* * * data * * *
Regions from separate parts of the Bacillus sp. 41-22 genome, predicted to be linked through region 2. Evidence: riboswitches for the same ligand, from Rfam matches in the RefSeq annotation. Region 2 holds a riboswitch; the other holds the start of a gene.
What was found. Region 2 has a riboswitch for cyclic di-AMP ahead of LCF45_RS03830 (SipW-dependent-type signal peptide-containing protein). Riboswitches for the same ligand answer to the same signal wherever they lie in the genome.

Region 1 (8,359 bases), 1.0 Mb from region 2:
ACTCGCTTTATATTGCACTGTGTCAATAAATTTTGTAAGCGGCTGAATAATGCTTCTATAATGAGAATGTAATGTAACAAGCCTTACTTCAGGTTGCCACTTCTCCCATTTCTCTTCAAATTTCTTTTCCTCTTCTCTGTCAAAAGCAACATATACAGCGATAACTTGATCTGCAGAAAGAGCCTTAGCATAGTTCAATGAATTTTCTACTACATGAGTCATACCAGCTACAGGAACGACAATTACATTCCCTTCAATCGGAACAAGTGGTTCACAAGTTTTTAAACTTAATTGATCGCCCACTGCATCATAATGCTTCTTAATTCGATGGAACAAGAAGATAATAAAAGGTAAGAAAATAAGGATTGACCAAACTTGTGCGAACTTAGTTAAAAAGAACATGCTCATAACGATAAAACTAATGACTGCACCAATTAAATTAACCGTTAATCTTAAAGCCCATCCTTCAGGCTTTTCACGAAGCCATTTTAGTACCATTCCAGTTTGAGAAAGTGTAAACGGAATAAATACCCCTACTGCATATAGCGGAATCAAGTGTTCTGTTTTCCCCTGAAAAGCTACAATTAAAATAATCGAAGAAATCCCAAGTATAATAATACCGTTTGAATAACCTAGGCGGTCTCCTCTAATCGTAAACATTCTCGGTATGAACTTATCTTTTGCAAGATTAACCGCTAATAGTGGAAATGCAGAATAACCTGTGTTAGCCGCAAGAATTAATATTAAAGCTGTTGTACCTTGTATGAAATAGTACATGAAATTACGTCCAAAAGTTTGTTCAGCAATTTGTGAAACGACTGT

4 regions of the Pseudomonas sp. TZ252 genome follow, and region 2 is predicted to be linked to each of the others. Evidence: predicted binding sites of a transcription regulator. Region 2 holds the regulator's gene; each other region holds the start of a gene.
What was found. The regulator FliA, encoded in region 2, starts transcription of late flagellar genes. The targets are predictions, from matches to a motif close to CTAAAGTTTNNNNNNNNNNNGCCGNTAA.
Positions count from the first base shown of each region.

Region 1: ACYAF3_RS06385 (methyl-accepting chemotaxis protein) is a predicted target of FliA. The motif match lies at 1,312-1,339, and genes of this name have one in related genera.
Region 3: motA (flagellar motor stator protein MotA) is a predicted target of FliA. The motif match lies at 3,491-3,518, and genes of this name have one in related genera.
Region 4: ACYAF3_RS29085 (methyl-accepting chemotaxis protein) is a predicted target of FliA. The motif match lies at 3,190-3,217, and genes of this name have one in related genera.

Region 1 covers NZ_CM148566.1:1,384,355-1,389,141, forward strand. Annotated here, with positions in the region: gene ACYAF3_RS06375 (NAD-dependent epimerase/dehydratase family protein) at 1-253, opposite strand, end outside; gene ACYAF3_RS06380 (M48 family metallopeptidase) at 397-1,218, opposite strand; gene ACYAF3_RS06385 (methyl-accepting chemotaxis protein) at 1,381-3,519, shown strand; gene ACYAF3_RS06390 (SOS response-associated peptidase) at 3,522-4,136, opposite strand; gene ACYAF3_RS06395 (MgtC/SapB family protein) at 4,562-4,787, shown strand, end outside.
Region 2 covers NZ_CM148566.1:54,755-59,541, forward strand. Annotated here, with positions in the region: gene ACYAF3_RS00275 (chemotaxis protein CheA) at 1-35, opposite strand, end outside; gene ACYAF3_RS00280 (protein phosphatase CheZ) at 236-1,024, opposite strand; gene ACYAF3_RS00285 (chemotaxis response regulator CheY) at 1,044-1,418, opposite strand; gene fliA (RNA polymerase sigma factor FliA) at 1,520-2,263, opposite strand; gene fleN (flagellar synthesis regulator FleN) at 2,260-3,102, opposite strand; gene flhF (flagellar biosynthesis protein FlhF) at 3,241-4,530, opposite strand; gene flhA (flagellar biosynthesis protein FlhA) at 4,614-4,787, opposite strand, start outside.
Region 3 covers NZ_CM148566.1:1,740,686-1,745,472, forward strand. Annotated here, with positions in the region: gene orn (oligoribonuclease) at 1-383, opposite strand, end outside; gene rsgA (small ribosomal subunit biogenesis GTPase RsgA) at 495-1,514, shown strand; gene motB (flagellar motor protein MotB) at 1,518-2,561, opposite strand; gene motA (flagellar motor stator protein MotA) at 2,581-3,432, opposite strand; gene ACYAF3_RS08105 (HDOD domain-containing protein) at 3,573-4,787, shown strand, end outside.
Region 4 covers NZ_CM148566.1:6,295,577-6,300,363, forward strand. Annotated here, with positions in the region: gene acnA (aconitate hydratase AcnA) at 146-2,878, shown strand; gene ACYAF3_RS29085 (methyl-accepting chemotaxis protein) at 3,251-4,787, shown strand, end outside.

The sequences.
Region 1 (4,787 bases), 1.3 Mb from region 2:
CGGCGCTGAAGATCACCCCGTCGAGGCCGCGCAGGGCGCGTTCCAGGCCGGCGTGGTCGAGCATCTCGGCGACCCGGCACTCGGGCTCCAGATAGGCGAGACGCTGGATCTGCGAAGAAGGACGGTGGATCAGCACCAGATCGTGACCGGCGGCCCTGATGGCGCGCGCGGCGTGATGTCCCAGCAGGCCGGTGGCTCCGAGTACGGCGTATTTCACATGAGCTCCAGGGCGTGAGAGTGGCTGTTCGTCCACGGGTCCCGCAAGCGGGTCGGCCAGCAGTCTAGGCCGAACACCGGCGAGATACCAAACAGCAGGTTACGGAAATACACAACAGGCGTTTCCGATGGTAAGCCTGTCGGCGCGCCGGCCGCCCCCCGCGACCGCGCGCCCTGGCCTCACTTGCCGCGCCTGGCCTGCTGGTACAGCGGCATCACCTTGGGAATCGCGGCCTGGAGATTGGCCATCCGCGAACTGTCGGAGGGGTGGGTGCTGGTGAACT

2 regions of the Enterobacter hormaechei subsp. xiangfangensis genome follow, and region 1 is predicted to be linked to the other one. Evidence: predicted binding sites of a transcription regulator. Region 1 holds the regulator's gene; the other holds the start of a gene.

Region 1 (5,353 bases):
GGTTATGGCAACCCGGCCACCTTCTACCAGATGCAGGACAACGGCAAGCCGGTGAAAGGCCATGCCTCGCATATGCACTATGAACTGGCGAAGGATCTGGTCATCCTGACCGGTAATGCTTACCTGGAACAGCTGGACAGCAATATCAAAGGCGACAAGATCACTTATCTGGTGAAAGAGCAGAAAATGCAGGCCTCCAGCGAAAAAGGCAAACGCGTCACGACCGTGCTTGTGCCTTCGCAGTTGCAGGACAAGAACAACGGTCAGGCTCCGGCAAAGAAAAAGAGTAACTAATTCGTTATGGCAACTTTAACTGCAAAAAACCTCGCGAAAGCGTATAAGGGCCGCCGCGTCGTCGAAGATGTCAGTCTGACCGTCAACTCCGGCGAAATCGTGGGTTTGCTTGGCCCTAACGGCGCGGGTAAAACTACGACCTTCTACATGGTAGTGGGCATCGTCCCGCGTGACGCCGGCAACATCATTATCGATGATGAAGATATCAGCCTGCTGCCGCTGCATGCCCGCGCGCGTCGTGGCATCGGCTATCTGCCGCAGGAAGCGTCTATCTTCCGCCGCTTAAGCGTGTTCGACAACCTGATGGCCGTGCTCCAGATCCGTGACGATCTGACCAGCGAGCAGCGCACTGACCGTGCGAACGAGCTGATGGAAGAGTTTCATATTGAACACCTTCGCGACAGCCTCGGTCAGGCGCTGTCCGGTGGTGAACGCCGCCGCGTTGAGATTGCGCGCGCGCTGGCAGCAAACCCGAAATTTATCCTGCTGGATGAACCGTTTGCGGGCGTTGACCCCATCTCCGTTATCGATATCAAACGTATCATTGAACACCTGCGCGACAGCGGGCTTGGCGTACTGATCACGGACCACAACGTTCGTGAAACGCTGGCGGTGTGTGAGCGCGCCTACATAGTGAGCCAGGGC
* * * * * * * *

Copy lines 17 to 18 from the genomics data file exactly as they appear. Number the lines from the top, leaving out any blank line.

CGGCGCTGAAGATCACCCCGTCGAGGCCGCGCAGGGCGCGTTCCAGGCCGGCGTGGTCGAGCATCTCGGCGACCCGGCACTCGGGCTCCAGATAGGCGAGACGCTGGATCTGCGAAGAAGGACGGTGGATCAGCACCAGATCGTGACCGGCGGCCCTGATGGCGCGCGCGGCGTGATGTCCCAGCAGGCCGGTGGCTCCGAGTACGGCGTATTTCACATGAGCTCCAGGGCGTGAGAGTGGCTGTTCGTCCACGGGTCCCGCAAGCGGGTCGGCCAGCAGTCTAGGCCGAACACCGGCGAGATACCAAACAGCAGGTTACGGAAATACACAACAGGCGTTTCCGATGGTAAGCCTGTCGGCGCGCCGGCCGCCCCCCGCGACCGCGCGCCCTGGCCTCACTTGCCGCGCCTGGCCTGCTGGTACAGCGGCATCACCTTGGGAATCGCGGCCTGGAGATTGGCCATCCGCGAACTGTCGGAGGGGTGGGTGCTGGTGAACT

2 regions of the Enterobacter hormaechei subsp. xiangfangensis genome follow, and region 1 is predicted to be linked to the other one. Evidence: predicted binding sites of a transcription regulator. Region 1 holds the regulator's gene; the other holds the start of a gene.